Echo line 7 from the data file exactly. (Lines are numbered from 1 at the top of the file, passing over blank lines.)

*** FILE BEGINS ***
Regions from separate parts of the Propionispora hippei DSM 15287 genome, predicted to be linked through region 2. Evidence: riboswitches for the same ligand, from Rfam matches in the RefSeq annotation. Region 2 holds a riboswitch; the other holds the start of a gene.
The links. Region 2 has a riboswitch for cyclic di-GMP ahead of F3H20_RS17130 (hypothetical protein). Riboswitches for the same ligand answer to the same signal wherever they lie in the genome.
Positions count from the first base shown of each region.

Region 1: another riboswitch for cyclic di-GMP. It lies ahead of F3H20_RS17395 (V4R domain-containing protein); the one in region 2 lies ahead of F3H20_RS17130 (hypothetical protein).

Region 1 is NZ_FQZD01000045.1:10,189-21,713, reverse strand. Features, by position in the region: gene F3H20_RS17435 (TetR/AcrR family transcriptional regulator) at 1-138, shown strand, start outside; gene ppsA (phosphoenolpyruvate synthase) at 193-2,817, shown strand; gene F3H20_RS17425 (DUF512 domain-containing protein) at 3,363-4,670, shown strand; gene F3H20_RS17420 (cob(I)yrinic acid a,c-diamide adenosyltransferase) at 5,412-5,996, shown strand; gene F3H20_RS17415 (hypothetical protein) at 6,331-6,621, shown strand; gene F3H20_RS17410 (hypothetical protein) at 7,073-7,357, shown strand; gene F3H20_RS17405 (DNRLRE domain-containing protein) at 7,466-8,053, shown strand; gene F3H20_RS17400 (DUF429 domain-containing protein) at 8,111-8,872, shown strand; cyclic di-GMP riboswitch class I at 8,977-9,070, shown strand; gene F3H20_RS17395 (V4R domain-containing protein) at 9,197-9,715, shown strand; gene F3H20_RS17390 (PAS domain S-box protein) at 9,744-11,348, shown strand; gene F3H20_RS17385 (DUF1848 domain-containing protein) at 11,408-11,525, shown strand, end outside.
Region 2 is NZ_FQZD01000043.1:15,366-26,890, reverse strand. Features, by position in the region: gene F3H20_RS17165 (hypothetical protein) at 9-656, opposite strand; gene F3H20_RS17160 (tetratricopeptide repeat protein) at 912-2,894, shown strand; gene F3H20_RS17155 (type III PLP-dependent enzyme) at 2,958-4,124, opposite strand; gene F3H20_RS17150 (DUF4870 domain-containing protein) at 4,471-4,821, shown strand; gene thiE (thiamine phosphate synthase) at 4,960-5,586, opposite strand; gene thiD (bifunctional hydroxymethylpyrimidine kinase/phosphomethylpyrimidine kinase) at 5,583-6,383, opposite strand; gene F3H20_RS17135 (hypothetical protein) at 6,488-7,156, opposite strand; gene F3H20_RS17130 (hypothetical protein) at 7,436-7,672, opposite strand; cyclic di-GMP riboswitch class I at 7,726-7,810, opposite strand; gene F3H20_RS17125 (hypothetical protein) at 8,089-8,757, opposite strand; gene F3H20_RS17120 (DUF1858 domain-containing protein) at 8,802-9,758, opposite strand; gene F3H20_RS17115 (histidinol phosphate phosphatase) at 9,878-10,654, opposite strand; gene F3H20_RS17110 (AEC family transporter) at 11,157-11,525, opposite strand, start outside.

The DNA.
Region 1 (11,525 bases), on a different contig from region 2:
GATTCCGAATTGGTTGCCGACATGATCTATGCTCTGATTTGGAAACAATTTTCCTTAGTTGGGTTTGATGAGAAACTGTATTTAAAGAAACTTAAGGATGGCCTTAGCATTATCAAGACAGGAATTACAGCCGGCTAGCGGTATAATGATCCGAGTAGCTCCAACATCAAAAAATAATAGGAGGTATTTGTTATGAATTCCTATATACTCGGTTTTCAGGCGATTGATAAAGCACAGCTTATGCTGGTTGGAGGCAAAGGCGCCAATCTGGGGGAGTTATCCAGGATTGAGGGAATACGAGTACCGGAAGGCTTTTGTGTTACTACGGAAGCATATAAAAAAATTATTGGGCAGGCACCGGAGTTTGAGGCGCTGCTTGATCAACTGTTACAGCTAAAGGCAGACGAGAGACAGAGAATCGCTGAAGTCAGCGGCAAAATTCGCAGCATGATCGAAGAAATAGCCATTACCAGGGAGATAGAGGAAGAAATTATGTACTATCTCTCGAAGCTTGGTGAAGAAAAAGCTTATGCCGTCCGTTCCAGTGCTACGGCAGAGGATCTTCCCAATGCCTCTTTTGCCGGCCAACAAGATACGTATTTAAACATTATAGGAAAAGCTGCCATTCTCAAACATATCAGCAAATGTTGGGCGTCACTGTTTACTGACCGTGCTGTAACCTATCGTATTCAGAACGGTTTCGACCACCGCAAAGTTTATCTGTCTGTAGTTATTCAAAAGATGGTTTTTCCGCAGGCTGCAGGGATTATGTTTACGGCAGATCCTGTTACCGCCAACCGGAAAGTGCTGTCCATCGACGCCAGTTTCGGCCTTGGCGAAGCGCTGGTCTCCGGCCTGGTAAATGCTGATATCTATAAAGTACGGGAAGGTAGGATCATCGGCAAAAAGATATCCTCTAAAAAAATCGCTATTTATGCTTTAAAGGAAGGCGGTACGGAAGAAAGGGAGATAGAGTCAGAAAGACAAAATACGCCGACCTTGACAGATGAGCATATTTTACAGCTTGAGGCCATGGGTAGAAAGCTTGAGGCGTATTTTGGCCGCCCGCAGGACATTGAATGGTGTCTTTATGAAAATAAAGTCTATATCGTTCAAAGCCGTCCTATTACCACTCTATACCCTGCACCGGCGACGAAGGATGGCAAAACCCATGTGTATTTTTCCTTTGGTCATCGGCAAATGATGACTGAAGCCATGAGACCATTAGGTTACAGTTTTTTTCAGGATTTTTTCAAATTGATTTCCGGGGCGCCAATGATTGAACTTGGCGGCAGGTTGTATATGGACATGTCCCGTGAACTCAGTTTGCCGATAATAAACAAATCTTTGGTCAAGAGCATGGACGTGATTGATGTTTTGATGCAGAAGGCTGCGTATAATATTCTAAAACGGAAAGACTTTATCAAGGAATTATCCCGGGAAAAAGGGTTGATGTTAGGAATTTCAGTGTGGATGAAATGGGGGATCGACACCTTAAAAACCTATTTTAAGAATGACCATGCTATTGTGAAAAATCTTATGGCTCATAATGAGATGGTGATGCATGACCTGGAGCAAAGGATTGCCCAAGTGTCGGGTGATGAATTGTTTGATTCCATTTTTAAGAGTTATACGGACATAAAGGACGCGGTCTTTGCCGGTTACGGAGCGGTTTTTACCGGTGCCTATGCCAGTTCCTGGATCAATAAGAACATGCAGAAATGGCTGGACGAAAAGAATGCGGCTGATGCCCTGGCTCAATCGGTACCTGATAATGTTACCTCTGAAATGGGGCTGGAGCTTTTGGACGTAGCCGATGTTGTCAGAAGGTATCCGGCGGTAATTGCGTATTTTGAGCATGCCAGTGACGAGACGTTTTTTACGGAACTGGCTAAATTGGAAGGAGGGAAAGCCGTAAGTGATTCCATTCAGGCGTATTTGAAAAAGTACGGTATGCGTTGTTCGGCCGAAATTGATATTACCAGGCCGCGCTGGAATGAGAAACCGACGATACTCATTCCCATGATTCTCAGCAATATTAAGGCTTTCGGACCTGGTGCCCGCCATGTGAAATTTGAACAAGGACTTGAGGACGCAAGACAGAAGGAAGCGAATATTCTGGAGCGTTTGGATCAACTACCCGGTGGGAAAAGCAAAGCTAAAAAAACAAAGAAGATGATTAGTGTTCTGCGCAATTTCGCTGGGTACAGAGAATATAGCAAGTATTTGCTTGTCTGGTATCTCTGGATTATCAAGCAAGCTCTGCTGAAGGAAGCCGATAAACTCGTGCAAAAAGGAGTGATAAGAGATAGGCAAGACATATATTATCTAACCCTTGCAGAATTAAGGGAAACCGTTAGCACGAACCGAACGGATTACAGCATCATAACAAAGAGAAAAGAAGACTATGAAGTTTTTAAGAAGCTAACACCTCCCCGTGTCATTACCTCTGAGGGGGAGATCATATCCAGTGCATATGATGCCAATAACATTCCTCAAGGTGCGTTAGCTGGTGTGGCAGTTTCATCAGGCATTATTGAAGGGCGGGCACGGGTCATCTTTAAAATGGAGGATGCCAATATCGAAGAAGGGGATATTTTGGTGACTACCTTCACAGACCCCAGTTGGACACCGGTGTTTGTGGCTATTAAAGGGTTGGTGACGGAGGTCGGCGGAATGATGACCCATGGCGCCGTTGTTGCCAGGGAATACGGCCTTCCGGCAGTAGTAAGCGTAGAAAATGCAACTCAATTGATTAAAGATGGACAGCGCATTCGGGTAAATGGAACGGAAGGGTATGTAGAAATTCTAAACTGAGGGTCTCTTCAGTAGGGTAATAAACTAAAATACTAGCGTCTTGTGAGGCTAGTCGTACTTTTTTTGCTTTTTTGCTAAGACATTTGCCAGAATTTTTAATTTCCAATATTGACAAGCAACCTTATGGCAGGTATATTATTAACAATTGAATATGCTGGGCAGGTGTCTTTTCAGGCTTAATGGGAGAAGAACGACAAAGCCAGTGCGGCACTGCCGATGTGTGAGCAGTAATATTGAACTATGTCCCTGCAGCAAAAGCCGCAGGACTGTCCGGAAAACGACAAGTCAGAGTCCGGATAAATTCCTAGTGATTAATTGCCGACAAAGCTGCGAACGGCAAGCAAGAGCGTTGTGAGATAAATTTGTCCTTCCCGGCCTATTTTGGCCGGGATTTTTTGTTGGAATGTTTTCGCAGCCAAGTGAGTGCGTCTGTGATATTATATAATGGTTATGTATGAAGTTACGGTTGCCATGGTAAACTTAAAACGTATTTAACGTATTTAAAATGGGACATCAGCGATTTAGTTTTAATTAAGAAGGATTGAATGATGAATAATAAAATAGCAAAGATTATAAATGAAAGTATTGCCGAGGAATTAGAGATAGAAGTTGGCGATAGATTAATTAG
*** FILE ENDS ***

The DNA.